As the main attraction of Thanksgiving is the food, you may want to include your dog or cat in the holiday festivities. It’s ok to give them a small amount of fully cooked, white meat from the turkey but DO NOT give them any bones! When bones are cooked, they become brittle and can splinter and get stuck in your pets throat or intestines. This can be very painful and life threatening. Why white meat? The dark meat is fattier and can cause tummy troubles in your pet. Nobody wants to deal with their pet having diarrhea or vomiting while they’re entertaining their guests.

Most people know that garlic and onions are not safe for pets. They can cause damage to red blood cells, which can lead to the cells not being able to carry oxygen. They can also cause anemia, which in severe cases can lead to organ damage, organ failure, or even death. If you suspect your pet has eaten garlic or onions, call your veterinarian immediately. If caught early, treatment can be fairly simple.

The meal is done and everyone has begun to clean up. Be sure you secure the trash! Dogs and cats are notorious for pawing through the trash looking for some yummy “leftovers”. Not only do you not want to wake up to trash slung all over your home, but you also don’t want to bring your pet in to the vet for a foreign body.

One last tip for the holidays. Make sure your pet’s microchip is up to date! Have you moved or changed phone numbers recently? Be sure to update the information for your pet’s chip! With all the guests coming in and out all day, it’s easy for your pet to slip out the door and take off!

Our hours are slightly different through the holiday season. Be sure to check out our website or Facebook page to keep up with all the information.

We hope you have a fantastic Thanksgiving! Enjoy your day with friends and family!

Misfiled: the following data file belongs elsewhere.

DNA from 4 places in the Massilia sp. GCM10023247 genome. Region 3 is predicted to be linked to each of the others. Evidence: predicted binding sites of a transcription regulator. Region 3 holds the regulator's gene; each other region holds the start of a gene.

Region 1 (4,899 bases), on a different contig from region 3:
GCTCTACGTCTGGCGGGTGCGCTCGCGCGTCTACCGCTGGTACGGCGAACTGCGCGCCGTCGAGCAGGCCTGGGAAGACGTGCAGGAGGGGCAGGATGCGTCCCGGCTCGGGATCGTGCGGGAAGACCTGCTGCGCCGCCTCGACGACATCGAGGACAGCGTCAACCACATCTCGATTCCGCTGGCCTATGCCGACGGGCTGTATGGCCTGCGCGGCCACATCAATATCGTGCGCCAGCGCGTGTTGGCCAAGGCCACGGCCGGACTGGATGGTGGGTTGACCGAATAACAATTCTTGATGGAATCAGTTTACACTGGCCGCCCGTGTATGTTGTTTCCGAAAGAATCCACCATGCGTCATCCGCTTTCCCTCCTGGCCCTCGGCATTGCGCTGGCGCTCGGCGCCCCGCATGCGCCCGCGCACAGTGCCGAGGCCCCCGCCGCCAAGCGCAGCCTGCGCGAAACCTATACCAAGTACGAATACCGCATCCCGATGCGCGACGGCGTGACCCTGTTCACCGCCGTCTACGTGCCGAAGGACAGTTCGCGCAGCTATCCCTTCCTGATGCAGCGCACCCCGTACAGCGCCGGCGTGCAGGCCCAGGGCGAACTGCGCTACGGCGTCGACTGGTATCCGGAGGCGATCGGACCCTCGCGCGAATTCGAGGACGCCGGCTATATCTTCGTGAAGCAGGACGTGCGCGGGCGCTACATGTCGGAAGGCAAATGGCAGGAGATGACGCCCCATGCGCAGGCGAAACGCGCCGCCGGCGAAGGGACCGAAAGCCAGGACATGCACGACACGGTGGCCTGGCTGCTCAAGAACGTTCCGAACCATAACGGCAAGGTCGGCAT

5 Medical Emergencies

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There are certain illness and injuries that need to be seen by a vet right away. Some things can wait until the morning, like if your typically healthy dog vomits once. However, other things, such as bloat”, need to be seen immediately. Here are 5 medical conditions that you need to take your pet straight to the vet for.

1. Difficulty Breathing


If your pet is breathing heavily, puffing their lips, breathing faster, or just plain seems to be breathing “weird”, get him to a vet immediately. Difficulty breathing can be a symptom of so many different things, which means your vet will likely want to take x-rays and run blood work.

2. Bloat


Bloat is one of the scariest pet emergencies because of how rapidly pets can decline when suffering from this. Bloat, also known as Gastric Dilation-Volvus (GDV), is when a dogs stomach fills with gas, food, or fluid and then expands and sometimes rotates 90°-360°. This can cut off blood flow to the heart and other vital organs, significantly lower blood pressure, and cause shock. While bloat is typically seen in larger, deep-chested breeds such as German Shepherds, Great Danes, and Boxers, it can happen to any dog. Signs of bloat can include restlessness, attempting to vomit, bloated abdomen, whining, and nausea.